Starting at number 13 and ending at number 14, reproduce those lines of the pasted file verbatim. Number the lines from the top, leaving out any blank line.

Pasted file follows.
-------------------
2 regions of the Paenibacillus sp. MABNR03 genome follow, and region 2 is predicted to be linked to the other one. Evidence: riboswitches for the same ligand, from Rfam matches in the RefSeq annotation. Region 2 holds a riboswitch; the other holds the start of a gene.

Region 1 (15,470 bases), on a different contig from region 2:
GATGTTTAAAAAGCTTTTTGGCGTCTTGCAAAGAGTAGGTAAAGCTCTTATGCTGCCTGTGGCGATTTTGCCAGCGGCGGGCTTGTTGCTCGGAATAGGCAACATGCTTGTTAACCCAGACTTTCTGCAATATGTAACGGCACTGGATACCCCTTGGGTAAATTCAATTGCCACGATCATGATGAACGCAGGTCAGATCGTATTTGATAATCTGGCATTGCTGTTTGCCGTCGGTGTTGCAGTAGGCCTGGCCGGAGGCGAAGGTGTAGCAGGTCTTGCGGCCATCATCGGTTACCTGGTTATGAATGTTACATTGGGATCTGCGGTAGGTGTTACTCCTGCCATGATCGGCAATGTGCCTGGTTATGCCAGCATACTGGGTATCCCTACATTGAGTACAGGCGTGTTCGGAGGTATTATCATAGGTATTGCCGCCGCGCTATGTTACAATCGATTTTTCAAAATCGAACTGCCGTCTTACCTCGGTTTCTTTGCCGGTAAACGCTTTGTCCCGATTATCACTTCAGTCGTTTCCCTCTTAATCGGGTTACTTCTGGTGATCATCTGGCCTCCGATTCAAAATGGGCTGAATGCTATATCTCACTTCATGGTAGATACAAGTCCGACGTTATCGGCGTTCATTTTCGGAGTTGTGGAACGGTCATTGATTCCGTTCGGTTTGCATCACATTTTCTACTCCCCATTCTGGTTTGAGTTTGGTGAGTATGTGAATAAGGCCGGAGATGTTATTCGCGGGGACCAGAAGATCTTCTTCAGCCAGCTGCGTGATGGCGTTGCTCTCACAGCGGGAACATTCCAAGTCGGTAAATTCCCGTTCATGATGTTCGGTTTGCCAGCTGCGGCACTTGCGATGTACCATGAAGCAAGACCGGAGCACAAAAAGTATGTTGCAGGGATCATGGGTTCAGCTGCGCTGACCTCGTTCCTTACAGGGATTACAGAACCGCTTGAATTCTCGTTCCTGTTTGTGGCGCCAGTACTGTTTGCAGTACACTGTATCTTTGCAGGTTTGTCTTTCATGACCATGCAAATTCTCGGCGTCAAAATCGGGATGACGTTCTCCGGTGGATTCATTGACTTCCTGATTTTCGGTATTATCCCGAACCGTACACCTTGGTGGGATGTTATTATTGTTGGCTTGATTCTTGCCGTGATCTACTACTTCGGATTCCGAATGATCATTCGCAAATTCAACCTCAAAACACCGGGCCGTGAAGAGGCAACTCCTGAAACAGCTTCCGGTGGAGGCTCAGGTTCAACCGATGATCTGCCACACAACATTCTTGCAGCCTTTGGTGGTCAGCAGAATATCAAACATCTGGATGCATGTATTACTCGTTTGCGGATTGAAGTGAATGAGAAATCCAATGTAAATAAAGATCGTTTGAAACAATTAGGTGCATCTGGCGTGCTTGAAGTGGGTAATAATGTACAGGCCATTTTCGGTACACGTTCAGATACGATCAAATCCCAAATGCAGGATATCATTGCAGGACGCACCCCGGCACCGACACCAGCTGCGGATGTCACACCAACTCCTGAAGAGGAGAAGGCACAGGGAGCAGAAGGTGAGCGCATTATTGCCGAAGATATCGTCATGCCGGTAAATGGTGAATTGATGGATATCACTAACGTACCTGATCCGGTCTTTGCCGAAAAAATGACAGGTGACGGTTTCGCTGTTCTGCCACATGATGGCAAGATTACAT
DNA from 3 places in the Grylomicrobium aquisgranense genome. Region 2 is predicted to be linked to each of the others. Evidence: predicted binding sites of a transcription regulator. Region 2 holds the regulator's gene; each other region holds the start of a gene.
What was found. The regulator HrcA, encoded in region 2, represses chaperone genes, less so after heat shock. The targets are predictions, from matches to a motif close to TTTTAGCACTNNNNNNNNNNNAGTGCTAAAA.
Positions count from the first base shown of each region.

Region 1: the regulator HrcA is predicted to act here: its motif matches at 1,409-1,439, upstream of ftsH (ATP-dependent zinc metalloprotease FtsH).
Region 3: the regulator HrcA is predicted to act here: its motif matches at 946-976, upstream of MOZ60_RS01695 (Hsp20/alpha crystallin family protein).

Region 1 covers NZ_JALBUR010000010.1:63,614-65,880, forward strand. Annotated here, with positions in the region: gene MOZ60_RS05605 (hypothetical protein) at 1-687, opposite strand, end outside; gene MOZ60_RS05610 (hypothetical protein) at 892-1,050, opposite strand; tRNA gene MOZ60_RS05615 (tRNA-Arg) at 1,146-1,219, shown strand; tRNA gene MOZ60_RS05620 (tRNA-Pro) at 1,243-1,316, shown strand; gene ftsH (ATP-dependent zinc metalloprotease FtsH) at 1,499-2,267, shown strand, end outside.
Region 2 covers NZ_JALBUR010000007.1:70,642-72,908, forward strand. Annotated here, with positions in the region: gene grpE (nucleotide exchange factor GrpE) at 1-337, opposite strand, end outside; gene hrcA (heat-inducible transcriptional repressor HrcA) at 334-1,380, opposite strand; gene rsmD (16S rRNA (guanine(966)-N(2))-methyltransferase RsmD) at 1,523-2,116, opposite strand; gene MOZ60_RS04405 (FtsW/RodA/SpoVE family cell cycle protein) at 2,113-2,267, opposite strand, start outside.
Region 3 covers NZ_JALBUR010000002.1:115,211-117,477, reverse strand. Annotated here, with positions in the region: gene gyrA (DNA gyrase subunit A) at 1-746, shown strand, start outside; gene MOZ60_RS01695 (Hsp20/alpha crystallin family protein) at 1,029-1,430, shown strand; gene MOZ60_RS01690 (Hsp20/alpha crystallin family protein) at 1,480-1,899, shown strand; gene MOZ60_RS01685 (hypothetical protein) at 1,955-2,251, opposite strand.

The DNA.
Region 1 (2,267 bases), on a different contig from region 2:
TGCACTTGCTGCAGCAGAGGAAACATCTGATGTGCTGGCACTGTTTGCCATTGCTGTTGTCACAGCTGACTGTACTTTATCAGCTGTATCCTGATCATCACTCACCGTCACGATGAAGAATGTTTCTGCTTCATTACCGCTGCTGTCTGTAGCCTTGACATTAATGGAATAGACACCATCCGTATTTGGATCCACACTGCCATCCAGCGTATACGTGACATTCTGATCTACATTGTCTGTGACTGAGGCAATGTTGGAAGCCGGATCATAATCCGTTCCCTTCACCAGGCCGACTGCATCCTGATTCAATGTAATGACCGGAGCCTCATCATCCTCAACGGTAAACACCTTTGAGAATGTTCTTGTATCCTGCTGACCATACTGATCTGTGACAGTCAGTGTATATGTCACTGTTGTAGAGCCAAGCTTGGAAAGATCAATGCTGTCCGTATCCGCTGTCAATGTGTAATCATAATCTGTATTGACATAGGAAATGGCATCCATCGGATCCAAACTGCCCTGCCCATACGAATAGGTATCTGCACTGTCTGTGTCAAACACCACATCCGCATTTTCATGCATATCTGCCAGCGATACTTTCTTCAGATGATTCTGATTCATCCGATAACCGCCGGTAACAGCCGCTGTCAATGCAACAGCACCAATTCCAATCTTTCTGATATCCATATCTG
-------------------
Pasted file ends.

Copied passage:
Region 1 (2,267 bases), on a different contig from region 2:
TGCACTTGCTGCAGCAGAGGAAACATCTGATGTGCTGGCACTGTTTGCCATTGCTGTTGTCACAGCTGACTGTACTTTATCAGCTGTATCCTGATCATCACTCACCGTCACGATGAAGAATGTTTCTGCTTCATTACCGCTGCTGTCTGTAGCCTTGACATTAATGGAATAGACACCATCCGTATTTGGATCCACACTGCCATCCAGCGTATACGTGACATTCTGATCTACATTGTCTGTGACTGAGGCAATGTTGGAAGCCGGATCATAATCCGTTCCCTTCACCAGGCCGACTGCATCCTGATTCAATGTAATGACCGGAGCCTCATCATCCTCAACGGTAAACACCTTTGAGAATGTTCTTGTATCCTGCTGACCATACTGATCTGTGACAGTCAGTGTATATGTCACTGTTGTAGAGCCAAGCTTGGAAAGATCAATGCTGTCCGTATCCGCTGTCAATGTGTAATCATAATCTGTATTGACATAGGAAATGGCATCCATCGGATCCAAACTGCCCTGCCCATACGAATAGGTATCTGCACTGTCTGTGTCAAACACCACATCCGCATTTTCATGCATATCTGCCAGCGATACTTTCTTCAGATGATTCTGATTCATCCGATAACCGCCGGTAACAGCCGCTGTCAATGCAACAGCACCAATTCCAATCTTTCTGATATCCATATCTG